Traditionally, 3D design has not had to worry about real-world constraints like gravity. However, this must be taken into account when designing 3D models for printing, as the FDM printer cannot override the laws of physics and fluidize printings in the air. The printer has 3 axes, as in the real world, XY and Z, of which the Z axis is the layer thickness. The printer tries to produce a copy of the 3D model, either top-down or bottom-up, depending on the type of printer. The use of the 3d printing plastic powder comes perfect here.
In the X and Y directions, the shapes of the piece are practically limited by the properties of the nozzle, that is, how effective the cooling of the extruded plastic is and how thick the strip is squeezed out by the nozzle. Most FDM or FFF printers have a nozzle aperture of 0.4mm, which means that even smaller details are unnecessary. It is possible to work around this by changing the slicing settings, but the changes will affect the model throughout.
Here are a few common things to keep in mind while designing a paragraph so that it can be 3D printed on a bottom-up printer that is used with a fly. Following these guidelines and tips will both simplify printing and reduce preparation or finishing time.
General considerations to consider
The first thing to look out for is the start level where printing starts. After all, the printer works so that the material comes from the nozzle in layers, always one layer on top of each other. One layer is parallel to the Z axis of the printer and the thickness of the layer determines how much of the nozzle is lifted out of the piece as you move to the next layer.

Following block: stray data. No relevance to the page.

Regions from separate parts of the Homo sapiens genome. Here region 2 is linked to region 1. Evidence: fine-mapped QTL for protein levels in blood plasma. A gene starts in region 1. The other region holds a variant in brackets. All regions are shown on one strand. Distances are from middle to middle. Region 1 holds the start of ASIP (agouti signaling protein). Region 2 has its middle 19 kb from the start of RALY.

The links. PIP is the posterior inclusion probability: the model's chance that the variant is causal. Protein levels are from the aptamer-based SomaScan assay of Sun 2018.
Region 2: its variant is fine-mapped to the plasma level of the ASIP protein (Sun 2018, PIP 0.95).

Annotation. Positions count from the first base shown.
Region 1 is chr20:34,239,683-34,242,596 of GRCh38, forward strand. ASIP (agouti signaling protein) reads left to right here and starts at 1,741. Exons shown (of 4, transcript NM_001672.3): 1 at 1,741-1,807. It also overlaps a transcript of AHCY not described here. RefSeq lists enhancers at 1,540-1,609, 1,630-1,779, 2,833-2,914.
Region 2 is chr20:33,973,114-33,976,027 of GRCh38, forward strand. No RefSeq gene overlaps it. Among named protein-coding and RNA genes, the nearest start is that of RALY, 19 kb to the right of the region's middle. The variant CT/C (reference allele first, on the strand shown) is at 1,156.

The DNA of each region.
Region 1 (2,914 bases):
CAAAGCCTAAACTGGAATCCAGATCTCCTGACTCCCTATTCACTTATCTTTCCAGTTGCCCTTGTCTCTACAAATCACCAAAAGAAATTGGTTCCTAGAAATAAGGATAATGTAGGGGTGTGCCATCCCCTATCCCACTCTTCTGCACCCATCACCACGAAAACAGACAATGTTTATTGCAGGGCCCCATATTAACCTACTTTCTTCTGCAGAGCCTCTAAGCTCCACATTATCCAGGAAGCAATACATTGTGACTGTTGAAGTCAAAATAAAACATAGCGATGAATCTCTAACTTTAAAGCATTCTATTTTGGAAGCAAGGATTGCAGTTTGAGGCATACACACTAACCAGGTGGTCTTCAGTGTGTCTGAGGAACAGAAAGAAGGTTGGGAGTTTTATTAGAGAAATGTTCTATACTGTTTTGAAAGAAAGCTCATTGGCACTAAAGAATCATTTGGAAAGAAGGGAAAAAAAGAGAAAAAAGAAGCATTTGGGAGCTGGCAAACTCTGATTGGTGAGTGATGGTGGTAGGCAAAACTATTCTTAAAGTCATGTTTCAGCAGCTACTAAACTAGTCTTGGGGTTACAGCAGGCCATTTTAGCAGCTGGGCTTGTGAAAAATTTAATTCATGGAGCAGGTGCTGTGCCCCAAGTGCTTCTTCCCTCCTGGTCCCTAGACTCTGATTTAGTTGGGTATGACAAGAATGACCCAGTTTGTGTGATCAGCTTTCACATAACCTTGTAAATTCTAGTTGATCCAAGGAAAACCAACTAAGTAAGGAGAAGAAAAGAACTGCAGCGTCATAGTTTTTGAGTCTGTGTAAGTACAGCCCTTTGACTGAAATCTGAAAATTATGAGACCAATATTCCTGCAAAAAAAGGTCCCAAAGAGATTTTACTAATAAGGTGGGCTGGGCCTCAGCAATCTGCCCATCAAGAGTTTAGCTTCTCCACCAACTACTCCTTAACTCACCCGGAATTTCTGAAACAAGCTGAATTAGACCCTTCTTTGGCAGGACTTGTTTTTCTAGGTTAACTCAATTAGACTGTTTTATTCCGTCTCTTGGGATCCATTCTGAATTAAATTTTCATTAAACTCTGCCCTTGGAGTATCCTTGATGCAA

Slicing of 3D Model
The 3D model is sliced before being fed to the printer. There may be problems in slicing, such as the blank area being filled, some areas not having the same shape as the template, some parts missing completely. While these things can be influenced programmatically, not everything can be predicted. Slicing often encounters the first problems and suggests improvements to either the model or the print position. Changing the slicing settings will also make some problems disappear, but if there are problems with the slicing already, there will be problems with printing as well.
Reprap was an open source project aimed at defining a 3D printer that could replicate it. This would allow anyone to make a 3D printer, another printer made and easily available from stores. The current community of 3D printing enthusiasts largely thanks Reprap for enabling their hobby.
We can also thank or blame Reprap for the fact that 3D printing is largely in the hands of those skilled in electronics and programming. The devices are built by themselves or at least the unit is assembled and tuned itself. However, Reprap results are already available in the market as ready-made, high quality and easy to use products. Now you no longer need to know how to poke and code. You can buy and use a 3D printer in the shop. And no price for a dizzying head. You can use tons but hundreds of good equipment. And the cost of the print material moves from cents to dollars.